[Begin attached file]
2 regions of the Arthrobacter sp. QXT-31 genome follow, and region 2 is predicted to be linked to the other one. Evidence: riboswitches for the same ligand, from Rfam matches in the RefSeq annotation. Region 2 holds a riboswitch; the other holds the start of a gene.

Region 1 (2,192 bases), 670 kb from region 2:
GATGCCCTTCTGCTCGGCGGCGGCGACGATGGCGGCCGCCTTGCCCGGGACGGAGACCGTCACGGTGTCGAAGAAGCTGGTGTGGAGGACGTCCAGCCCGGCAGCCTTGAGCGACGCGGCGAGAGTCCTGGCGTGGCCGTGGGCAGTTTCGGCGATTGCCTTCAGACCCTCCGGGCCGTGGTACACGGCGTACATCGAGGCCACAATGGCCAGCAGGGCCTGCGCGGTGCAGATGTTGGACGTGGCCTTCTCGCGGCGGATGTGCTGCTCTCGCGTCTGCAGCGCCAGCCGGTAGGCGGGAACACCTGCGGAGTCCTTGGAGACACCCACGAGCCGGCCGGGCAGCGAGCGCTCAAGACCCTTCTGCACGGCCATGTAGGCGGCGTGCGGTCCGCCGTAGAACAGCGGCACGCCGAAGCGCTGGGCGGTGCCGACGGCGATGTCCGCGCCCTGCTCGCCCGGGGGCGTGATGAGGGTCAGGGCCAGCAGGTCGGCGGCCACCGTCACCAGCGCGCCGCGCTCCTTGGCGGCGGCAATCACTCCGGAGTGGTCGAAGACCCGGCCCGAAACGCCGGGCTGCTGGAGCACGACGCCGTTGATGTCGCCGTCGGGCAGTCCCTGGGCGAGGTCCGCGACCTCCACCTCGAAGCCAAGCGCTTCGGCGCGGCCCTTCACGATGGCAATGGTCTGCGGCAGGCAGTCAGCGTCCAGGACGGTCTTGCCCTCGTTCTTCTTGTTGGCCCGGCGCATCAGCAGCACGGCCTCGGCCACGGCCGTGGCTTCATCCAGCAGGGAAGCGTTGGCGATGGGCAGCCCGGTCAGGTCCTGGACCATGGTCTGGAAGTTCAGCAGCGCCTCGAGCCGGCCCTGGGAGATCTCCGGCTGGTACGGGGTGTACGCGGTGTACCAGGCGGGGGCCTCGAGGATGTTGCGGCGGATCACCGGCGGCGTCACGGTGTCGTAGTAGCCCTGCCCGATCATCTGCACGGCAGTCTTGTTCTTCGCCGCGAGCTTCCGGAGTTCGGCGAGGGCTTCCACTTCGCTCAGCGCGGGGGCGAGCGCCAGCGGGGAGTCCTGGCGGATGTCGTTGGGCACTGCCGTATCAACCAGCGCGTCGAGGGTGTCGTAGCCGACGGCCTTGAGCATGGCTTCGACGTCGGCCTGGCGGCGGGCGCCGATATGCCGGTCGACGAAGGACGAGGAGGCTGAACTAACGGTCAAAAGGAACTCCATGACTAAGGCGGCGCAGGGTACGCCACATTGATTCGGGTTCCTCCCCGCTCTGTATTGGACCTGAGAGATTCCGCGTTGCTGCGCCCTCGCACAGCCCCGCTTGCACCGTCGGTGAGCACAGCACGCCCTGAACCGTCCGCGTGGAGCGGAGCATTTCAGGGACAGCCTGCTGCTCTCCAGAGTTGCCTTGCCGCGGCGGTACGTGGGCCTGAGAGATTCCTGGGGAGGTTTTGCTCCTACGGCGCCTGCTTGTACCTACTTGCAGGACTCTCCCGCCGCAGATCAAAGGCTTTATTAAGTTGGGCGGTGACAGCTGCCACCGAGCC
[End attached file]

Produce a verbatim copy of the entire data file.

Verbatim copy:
2 regions of the Arthrobacter sp. QXT-31 genome follow, and region 2 is predicted to be linked to the other one. Evidence: riboswitches for the same ligand, from Rfam matches in the RefSeq annotation. Region 2 holds a riboswitch; the other holds the start of a gene.

Region 1 (2,192 bases), 670 kb from region 2:
GATGCCCTTCTGCTCGGCGGCGGCGACGATGGCGGCCGCCTTGCCCGGGACGGAGACCGTCACGGTGTCGAAGAAGCTGGTGTGGAGGACGTCCAGCCCGGCAGCCTTGAGCGACGCGGCGAGAGTCCTGGCGTGGCCGTGGGCAGTTTCGGCGATTGCCTTCAGACCCTCCGGGCCGTGGTACACGGCGTACATCGAGGCCACAATGGCCAGCAGGGCCTGCGCGGTGCAGATGTTGGACGTGGCCTTCTCGCGGCGGATGTGCTGCTCTCGCGTCTGCAGCGCCAGCCGGTAGGCGGGAACACCTGCGGAGTCCTTGGAGACACCCACGAGCCGGCCGGGCAGCGAGCGCTCAAGACCCTTCTGCACGGCCATGTAGGCGGCGTGCGGTCCGCCGTAGAACAGCGGCACGCCGAAGCGCTGGGCGGTGCCGACGGCGATGTCCGCGCCCTGCTCGCCCGGGGGCGTGATGAGGGTCAGGGCCAGCAGGTCGGCGGCCACCGTCACCAGCGCGCCGCGCTCCTTGGCGGCGGCAATCACTCCGGAGTGGTCGAAGACCCGGCCCGAAACGCCGGGCTGCTGGAGCACGACGCCGTTGATGTCGCCGTCGGGCAGTCCCTGGGCGAGGTCCGCGACCTCCACCTCGAAGCCAAGCGCTTCGGCGCGGCCCTTCACGATGGCAATGGTCTGCGGCAGGCAGTCAGCGTCCAGGACGGTCTTGCCCTCGTTCTTCTTGTTGGCCCGGCGCATCAGCAGCACGGCCTCGGCCACGGCCGTGGCTTCATCCAGCAGGGAAGCGTTGGCGATGGGCAGCCCGGTCAGGTCCTGGACCATGGTCTGGAAGTTCAGCAGCGCCTCGAGCCGGCCCTGGGAGATCTCCGGCTGGTACGGGGTGTACGCGGTGTACCAGGCGGGGGCCTCGAGGATGTTGCGGCGGATCACCGGCGGCGTCACGGTGTCGTAGTAGCCCTGCCCGATCATCTGCACGGCAGTCTTGTTCTTCGCCGCGAGCTTCCGGAGTTCGGCGAGGGCTTCCACTTCGCTCAGCGCGGGGGCGAGCGCCAGCGGGGAGTCCTGGCGGATGTCGTTGGGCACTGCCGTATCAACCAGCGCGTCGAGGGTGTCGTAGCCGACGGCCTTGAGCATGGCTTCGACGTCGGCCTGGCGGCGGGCGCCGATATGCCGGTCGACGAAGGACGAGGAGGCTGAACTAACGGTCAAAAGGAACTCCATGACTAAGGCGGCGCAGGGTACGCCACATTGATTCGGGTTCCTCCCCGCTCTGTATTGGACCTGAGAGATTCCGCGTTGCTGCGCCCTCGCACAGCCCCGCTTGCACCGTCGGTGAGCACAGCACGCCCTGAACCGTCCGCGTGGAGCGGAGCATTTCAGGGACAGCCTGCTGCTCTCCAGAGTTGCCTTGCCGCGGCGGTACGTGGGCCTGAGAGATTCCTGGGGAGGTTTTGCTCCTACGGCGCCTGCTTGTACCTACTTGCAGGACTCTCCCGCCGCAGATCAAAGGCTTTATTAAGTTGGGCGGTGACAGCTGCCACCGAGCC